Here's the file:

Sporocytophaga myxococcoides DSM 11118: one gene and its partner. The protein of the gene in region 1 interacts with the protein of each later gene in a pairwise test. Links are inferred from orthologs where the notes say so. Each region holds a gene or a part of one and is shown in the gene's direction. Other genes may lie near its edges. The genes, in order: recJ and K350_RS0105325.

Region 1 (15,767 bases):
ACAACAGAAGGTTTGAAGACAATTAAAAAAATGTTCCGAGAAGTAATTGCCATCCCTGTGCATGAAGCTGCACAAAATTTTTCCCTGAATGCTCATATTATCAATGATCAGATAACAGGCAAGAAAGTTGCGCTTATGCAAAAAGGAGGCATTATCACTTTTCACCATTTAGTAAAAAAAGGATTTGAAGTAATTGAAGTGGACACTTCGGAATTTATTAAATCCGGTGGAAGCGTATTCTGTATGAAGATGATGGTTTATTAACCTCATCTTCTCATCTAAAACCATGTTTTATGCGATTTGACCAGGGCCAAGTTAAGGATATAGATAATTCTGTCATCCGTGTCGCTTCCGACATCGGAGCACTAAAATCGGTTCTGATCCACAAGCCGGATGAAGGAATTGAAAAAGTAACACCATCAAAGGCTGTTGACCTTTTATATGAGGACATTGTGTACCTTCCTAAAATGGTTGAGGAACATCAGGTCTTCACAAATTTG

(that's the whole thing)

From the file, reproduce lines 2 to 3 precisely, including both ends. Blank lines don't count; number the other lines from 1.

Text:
Region 1 (15,767 bases):
ACAACAGAAGGTTTGAAGACAATTAAAAAAATGTTCCGAGAAGTAATTGCCATCCCTGTGCATGAAGCTGCACAAAATTTTTCCCTGAATGCTCATATTATCAATGATCAGATAACAGGCAAGAAAGTTGCGCTTATGCAAAAAGGAGGCATTATCACTTTTCACCATTTAGTAAAAAAAGGATTTGAAGTAATTGAAGTGGACACTTCGGAATTTATTAAATCCGGTGGAAGCGTATTCTGTATGAAGATGATGGTTTATTAACCTCATCTTCTCATCTAAAACCATGTTTTATGCGATTTGACCAGGGCCAAGTTAAGGATATAGATAATTCTGTCATCCGTGTCGCTTCCGACATCGGAGCACTAAAATCGGTTCTGATCCACAAGCCGGATGAAGGAATTGAAAAAGTAACACCATCAAAGGCTGTTGACCTTTTATATGAGGACATTGTGTACCTTCCTAAAATGGTTGAGGAACATCAGGTCTTCACAAATTTG